Wildlife Behavior and a Solar Eclipse

Does a solar eclipse affect wildlife? The short answer – it does. Thank you for coming to our Ted Talk. The long answer – it does, and we can look to past eclipses for answers.

Throughout our history, we’ve had different human interpretations of a solar eclipse. Some cultures created folklore, myths and stories to explain the sun’s disappearance. While it would be cool if a dragon appeared to eat the sun, a solar eclipse is simply what happens when the moon passes between the sun and Earth, and day turns to night for a brief period of time. 

Wildlife and Sunlight

Critters don’t have myths, nor do they have actual clocks, so they take their behavioral cues from nature. A darkening sky and lowering of temperatures brought on by an eclipse can cause wildlife to shift their behavior to nighttime routines.

The sun serves as a compass for many different species of wildlife. Monarch butterflies use the sun to help orient themselves during migrations. Bats use polarized sunlight at dusk to set their internal compass. Various bee species use cues like light intensity and temperature to dictate their daily rhythms.

Wildlife Behavior and Past Solar Eclipses 

One of the most famous wildlife eclipse studies is that of entomologist William M. Wheeler. In 1932, he led a team that collected almost 500 observations from the public regarding wildlife behavior during an eclipse that happened that year. People reported observations that included crickets chirping, owls hooting and bees returning to their hives as the eclipse went on.


During the August 21, 2017, total solar eclipse, there were 10 observations from Missouri to North Carolina of fireflies from the species Photinus pyralis, flashing their lights when the eclipse reached totality. The arrival of darkness triggers many species of firefly to produce a chemical reaction that lights up their abdomen. This light is a signal to attract potential mates.

Fireflies at Great Smoky Mountains National Park. Photo courtesy of Shawn Rosinski. This image was not taken during an eclipse. (Share the Experience Photo Contest)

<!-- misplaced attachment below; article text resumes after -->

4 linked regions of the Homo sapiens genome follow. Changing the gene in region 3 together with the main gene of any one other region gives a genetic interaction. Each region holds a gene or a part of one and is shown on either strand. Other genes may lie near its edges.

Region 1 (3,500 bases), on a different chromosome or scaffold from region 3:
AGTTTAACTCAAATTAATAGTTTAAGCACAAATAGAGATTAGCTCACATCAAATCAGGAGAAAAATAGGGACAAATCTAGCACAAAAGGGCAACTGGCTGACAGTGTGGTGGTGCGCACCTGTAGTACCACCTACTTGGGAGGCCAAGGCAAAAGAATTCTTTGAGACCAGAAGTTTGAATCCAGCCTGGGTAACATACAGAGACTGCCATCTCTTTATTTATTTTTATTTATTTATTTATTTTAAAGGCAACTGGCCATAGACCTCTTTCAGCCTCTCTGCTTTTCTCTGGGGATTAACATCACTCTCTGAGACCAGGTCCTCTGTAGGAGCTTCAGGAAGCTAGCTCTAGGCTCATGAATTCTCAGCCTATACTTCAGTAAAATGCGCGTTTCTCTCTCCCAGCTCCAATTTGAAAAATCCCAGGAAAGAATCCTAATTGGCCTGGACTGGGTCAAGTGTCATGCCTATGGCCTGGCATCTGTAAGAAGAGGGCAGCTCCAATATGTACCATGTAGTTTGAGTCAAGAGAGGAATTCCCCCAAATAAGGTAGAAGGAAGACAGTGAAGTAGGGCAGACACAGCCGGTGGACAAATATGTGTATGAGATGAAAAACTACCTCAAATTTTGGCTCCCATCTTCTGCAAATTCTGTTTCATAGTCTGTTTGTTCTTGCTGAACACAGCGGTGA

During a total eclipse on July 11, 1991, in Veracruz, Mexico, there was a study of colonial orb-weaving spiders. The spiders were observed going about their normal daytime routines, until the darkness from the eclipse set in and the spiders began taking down their webs as if it were nighttime. After the sun reappeared, they began to rebuild their webs again like it was the start of a new day. This study was particularly interesting because scientists artificially lit some of the colonial orb weaving spiders' webs and those spiders with artificial lighting did not take down their webs during the eclipse.


The April 21, 2017, eclipse had plenty of anecdotal reports of strange behavior from various bird species. The Cornell Lab sorted through 1,350 eBird.org checklists submitted from the time of maximum eclipse and noted many interesting and unusual observations. Highlights included the appearance of nighthawks during totality, barred owls calling back and forth in the celestial blackout and confused black vultures coming in to roost and then quickly flying off once the sunlight returned minutes later.

Contribute to Eclipse Science

Despite a fair amount of anecdotal evidence, these rare celestial blackouts don’t happen often enough, leading to very little data on how an eclipse affects wildlife behavior. If you want to get involved and become a citizen scientist, NASA is asking for help with its Eclipse Soundscapes Project. This project is studying how the October 14, 2023, annular solar eclipse eclipses affected life on Earth during the October 14, 2023, annular solar eclipse and what the effect will be from the April 8, 2024, total solar eclipse. Let your senses and observations of nature, assist in contributing to science! 

Staff at National Elk Refuge take a break to watch the solar eclipse in 2017.

Safely Viewing the Solar Eclipse

While the wildlife is busy being puzzled about the sun’s brief disappearing act, we humans can be prepared for safe eclipse viewing. Safety is the number one priority when viewing a total solar eclipse. Familiarize yourself with the specialized eye protection designed for solar viewing by checking out these handy NASA safety guidelines. One of the safest, easiest ways to view an eclipse is by projecting its image onto a piece of white paper.

Salt Plains National Wildlife Refuge is one of the many refuges in the path of totality for the April 8, 2024, solar eclipse. 

National Wildlife Refuges in the Eclipse Path

More than 30 national wildlife refuges are in the path of totality during the April 8, 2024, total solar eclipse. With over 570 national wildlife refuges across the country, chances are that there’s a refuge near you. See if there is an event in your area and please contact the refuge prior to booking or planning your travel, as many sites have limits on the number of people allowed. 

A map of the United States showing the path of totality for the 2024 solar eclipse by NASA's Scientific Visualization Studio.

 Whether you travel near or far we hope you get a chance to step out into nature and experience one of these rare events in your lifetime. If you do, take notice of your local wildlife. Use your senses to spot changes in their behavior. After all, Bonnie Tyler said it best when she sang, “A total eclipse of the mart-en,” or something like that.

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